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DHS to lead anti-cybercrime campaign

CybercrimeDHS to lead anti-cybercrime campaign

Published 27 February 2015

DHS is gearing up to be the leader in the White House’s campaign to stop cybercrime. President Barack Obama has called cyberspace the “wild west” and that citizens as well as the private sector are looking to the government to be the sheriff. Obama has signed an executive order to promote information sharing between the private and public sector, but many tech companies are hesitant to provide the government cyberthreat information.Under DHS’s proposal, both private companies and government agencies will submit details of previous or current cyberattacks into a shared database hosted by DHS’s National Cybersecurity and Communications Integration Center. Participating entities will then be able to tap into that database to learn about potential attacks targeted at their respective industries.

DHS is gearing up to be the leader in the White House’s campaign to stop cybercrime. President Barack Obama has called cyberspace the “wild west” and that citizens as well as the private sector are looking to the government to be the sheriff. Obama has signed an executive order to promote information sharing between the private and public sector, but many tech companies are hesitant to provide the government cyberthreat information. “We are going to have to earn their trust,” said Phyllis Schneck, deputy undersecretary for cybersecurity. “It’s my scientific belief that there will be a benefit in getting our data, and you don’t have to give anything at first in order to get it. It’s voluntary. I think the companies will see that.”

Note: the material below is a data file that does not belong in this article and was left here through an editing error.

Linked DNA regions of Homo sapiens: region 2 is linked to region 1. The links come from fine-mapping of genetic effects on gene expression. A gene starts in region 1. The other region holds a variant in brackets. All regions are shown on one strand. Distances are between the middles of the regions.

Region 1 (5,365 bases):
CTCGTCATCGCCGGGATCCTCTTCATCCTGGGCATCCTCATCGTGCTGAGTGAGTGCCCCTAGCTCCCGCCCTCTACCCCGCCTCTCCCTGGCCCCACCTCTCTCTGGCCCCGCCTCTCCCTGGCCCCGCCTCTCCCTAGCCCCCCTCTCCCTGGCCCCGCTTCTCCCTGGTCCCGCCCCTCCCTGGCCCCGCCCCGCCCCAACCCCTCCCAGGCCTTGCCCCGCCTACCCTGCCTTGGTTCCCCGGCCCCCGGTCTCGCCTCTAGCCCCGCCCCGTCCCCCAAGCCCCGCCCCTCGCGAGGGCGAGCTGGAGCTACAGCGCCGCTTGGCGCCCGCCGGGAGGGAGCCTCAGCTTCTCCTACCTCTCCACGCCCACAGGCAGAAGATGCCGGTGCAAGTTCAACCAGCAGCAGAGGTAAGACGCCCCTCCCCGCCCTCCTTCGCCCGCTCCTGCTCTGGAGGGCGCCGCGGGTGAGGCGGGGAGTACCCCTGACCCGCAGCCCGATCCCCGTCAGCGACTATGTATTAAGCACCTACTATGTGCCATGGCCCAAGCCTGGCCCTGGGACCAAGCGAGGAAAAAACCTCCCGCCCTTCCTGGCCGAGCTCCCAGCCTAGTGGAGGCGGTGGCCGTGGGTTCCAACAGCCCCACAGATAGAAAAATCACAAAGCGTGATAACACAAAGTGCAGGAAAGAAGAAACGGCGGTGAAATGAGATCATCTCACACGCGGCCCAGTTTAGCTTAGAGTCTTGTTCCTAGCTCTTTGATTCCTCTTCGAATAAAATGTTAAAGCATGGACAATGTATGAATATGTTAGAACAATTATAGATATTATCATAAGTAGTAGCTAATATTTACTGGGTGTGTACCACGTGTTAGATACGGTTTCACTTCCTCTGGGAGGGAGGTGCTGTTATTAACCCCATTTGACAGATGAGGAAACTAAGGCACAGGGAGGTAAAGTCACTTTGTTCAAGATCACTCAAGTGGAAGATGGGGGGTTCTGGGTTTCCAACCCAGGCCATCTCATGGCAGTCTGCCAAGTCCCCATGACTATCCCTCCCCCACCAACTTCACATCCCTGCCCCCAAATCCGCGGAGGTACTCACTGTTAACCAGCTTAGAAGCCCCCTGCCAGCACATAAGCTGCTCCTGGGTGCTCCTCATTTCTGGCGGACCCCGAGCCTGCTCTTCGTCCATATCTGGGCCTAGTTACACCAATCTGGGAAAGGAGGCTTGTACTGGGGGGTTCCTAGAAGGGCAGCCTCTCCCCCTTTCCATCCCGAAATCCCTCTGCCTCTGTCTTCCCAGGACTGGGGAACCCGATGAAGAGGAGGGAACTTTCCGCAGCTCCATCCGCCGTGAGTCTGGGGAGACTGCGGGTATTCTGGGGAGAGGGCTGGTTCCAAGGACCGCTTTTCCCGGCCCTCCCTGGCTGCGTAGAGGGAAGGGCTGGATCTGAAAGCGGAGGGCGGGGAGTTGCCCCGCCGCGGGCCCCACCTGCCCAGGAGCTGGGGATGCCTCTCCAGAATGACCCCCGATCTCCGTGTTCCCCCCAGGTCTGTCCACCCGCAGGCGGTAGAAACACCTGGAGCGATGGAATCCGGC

Under DHS’s proposal, both private companies and government agencies will submit details of previous or current cyberattacks into a shared database hosted by DHS’s National Cybersecurity and Communications Integration Center. Participating entities will then be able to tap into that database to learn about potential attacks targeted at their respective industries. “We have to do the one thing the adversary can’t. And that is connect all the dots — from what the private sector sees, what we in government see, and put it together and make it available to every computer on the planet that needs to be protected,” said Schneck.

Top financial firms already participate in a private initiative to prevent industry-targeted cyberattacks. John South, chief security officer at Heartland Payment Systems, said other industries are far behind. He noted that hackers do not have to be innovative- they simply take an attack, and replicate it. “If they work fast enough, they can get these pieces of malware into an operation fairly quickly,” South said.

National Public Radio reports that most banking and healthcare firms are required to report some data breaches to regulators, but DHS wants more public and private entities to share detailed threat information including specific lines of malware and the unique IP addresses of attacking computers. “You picture two tin cans and a string. We just want everyone to have the same string and the same type of can,” Schneck said.

The private sector has been skeptical of DHS’s role in preventing cyberattacks. A January Senate report read that the department “struggles with its own information security;” and does not issue threat warnings “nearly as quickly” as private companies

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